BELLAIRE - The National Imperial Glass Museum in Bellaire is celebrating its 10-year anniversary.
The celebration begins on June 6 at 4 p.m. with a rededication ceremony. The rededication will tie in with the 37th Annual Celebration that will be held from the 6-9. During this convention, there will be countless lectures, seminars and glass shows.
The doors for the museum first opened on June 5, 2003 and has since grown.
For the founders Joan Cimini and Kathy Doub finding and establishing the museum was not an easy task.
One of the biggest problem was finding a building that was perfect to hold the vast and delicate collection. After looking at several buildings in Bellaire, they stumbled across the current building, which was not for sale at the time.
"We had always talked about having a museum with nothing but Imperial Glass," said Doub. "(This building) was perfect for us."
Both women are collectors of Imperial Glass and sit on the National Glass Collectors' Society board, both holding several different positions.
The current building, at 3200 Belmont St., houses the collection, which consist of over 4,000 pieces, was perivously a medical complex for Bellaire Hospital.
"A lot of people were interested in the glass museum," said Cimini. "The dedication of the members helped to make this possible."
To turn the once into medical complex into a home for these fragile museum pieces, took even more dedication and the help of some prisioners who were doing community service, the pieces fell into place.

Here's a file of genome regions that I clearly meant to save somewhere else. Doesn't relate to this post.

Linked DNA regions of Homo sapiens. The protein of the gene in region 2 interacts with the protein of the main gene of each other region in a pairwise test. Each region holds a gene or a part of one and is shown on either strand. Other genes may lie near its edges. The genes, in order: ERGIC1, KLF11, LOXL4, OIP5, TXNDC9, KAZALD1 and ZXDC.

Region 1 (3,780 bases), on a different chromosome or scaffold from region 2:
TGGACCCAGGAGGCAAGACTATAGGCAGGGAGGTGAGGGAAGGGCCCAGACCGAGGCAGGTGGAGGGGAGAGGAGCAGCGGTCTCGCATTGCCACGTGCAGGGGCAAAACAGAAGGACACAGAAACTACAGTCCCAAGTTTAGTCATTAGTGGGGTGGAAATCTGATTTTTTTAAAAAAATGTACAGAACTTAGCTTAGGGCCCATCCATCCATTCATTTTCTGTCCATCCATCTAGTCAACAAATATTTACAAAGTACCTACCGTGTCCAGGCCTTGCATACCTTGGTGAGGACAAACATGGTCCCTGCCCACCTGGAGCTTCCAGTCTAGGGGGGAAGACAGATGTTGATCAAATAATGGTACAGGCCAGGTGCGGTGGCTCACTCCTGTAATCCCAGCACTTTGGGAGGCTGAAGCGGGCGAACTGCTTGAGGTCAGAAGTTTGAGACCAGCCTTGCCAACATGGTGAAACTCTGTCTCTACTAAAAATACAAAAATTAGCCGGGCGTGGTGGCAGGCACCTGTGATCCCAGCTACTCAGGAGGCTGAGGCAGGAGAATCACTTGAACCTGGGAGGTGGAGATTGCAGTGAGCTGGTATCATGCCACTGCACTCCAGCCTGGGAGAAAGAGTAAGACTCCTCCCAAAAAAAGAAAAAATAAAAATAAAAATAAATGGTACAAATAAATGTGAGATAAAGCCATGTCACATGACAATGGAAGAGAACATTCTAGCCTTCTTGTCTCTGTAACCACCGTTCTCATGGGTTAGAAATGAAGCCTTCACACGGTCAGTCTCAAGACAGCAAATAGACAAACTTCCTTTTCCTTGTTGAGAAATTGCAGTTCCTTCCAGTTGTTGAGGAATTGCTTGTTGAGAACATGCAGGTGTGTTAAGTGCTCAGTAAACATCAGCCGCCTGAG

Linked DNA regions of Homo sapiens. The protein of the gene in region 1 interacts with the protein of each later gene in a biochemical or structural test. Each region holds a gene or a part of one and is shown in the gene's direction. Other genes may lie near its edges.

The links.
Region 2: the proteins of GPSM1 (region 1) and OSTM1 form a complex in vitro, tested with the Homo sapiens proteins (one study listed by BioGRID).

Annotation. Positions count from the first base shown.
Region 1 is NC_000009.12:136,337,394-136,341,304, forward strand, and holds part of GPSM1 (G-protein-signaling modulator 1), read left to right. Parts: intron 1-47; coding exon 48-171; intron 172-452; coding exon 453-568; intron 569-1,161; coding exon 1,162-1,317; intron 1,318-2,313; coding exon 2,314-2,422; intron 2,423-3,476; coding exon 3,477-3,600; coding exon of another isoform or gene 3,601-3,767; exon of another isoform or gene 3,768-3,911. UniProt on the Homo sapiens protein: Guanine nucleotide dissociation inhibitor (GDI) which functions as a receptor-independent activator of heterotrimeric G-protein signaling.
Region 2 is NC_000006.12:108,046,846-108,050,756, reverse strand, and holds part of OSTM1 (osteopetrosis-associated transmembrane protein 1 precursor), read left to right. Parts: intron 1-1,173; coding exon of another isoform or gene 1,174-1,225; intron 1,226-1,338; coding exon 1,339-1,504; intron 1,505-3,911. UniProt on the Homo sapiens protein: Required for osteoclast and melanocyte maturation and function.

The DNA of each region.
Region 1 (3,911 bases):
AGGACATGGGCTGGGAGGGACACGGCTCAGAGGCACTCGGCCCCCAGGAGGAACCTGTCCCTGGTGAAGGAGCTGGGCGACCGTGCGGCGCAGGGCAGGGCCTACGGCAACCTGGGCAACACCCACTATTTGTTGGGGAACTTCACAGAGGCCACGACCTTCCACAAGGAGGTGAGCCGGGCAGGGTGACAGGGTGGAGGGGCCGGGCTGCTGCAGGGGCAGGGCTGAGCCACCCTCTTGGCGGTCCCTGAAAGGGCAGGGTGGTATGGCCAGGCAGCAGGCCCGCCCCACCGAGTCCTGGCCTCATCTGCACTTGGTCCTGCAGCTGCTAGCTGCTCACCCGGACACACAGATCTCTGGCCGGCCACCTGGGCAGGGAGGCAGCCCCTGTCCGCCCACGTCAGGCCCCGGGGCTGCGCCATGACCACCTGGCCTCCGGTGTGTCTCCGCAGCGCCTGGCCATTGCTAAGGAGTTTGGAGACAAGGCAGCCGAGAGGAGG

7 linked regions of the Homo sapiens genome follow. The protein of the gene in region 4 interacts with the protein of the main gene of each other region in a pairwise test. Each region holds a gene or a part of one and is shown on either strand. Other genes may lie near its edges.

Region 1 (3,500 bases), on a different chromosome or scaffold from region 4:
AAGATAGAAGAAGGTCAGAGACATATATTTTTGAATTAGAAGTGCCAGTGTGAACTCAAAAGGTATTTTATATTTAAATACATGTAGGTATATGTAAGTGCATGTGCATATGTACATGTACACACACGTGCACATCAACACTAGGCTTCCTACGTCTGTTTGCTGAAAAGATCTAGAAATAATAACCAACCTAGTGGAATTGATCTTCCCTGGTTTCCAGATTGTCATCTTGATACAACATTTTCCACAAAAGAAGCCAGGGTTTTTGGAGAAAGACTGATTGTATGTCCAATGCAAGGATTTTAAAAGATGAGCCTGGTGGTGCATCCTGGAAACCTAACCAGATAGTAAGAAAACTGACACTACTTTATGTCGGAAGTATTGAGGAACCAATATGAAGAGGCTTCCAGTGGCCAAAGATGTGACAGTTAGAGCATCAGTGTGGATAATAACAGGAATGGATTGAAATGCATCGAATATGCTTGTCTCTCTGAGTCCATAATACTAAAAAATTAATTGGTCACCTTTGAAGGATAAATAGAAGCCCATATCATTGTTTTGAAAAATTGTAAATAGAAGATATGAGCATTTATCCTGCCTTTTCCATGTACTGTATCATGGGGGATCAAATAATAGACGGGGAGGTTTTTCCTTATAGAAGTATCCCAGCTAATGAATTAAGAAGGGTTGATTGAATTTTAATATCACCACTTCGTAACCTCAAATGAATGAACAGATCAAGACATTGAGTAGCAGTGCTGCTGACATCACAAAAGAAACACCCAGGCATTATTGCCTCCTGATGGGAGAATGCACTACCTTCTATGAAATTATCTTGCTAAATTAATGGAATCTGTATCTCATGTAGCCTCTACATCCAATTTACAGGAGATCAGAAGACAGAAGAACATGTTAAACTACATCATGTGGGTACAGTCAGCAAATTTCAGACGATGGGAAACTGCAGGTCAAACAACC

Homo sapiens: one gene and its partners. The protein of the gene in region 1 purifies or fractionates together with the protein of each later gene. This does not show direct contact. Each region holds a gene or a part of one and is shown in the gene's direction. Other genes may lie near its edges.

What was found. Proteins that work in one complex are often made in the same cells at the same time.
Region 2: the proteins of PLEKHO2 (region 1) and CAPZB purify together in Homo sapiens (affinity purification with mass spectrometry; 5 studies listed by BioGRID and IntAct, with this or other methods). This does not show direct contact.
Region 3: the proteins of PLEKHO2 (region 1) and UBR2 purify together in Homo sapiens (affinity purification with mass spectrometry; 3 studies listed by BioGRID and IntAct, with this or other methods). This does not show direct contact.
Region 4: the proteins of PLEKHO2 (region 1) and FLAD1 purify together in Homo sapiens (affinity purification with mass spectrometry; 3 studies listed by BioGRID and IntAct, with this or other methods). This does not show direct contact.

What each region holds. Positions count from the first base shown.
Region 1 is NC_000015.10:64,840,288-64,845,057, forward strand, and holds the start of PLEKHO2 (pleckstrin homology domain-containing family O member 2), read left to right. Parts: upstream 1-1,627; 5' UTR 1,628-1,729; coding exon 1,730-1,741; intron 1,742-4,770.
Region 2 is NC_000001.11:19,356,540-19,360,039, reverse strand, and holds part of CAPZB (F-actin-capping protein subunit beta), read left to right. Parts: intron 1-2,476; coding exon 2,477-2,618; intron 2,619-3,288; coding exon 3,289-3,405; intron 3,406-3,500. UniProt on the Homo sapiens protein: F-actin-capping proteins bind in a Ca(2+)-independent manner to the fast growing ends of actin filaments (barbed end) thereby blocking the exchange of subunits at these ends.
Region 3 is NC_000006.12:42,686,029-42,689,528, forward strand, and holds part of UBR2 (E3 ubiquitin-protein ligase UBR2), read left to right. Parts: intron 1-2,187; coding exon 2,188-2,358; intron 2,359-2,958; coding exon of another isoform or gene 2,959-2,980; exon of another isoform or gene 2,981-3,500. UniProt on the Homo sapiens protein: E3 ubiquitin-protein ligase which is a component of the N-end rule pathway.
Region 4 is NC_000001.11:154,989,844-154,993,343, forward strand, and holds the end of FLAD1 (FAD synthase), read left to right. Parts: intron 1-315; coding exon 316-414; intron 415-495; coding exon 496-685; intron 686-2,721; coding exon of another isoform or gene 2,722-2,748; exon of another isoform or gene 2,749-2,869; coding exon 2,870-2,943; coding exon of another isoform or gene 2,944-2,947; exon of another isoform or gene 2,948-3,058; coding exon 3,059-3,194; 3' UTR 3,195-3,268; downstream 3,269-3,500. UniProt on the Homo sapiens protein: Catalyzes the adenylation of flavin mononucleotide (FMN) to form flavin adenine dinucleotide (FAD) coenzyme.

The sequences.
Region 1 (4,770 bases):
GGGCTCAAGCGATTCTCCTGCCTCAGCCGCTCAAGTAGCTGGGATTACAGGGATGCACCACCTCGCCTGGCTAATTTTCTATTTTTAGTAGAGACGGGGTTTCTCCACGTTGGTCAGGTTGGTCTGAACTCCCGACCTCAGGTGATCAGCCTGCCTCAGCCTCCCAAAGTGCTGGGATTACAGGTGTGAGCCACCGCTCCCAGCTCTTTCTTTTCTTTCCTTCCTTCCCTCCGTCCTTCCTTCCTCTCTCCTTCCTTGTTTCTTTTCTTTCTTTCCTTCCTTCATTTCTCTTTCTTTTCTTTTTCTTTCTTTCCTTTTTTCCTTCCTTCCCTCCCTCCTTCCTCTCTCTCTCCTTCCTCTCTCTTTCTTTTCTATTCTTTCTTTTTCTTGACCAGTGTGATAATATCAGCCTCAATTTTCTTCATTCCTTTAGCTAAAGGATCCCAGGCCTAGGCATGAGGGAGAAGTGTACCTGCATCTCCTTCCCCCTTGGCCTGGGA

"We really lucked out," said Cimini. "All we had to do was feed (the workers) lunch and we always had coffee and donuts for them in the morning."
Now, 10 years later, the museum offers multiple displays with pieces showing the beauty and craftmanship created by the Imperial workers.
The museum also host a vary of programs that shares the history of Imperial Glass. The museum is also equiped with about 30 dosen. Many of these dosen are collectors of Imperial Glass whose families worked for Imperial Glass. One dosen, Cylde McFeley, was an employee at Imperial as a glass finisher.
Imperial Glass was founded in 1901 by Edward Muhleman; production began in 1904, the most famous product was the Candlewick series. The factory closed in 1984.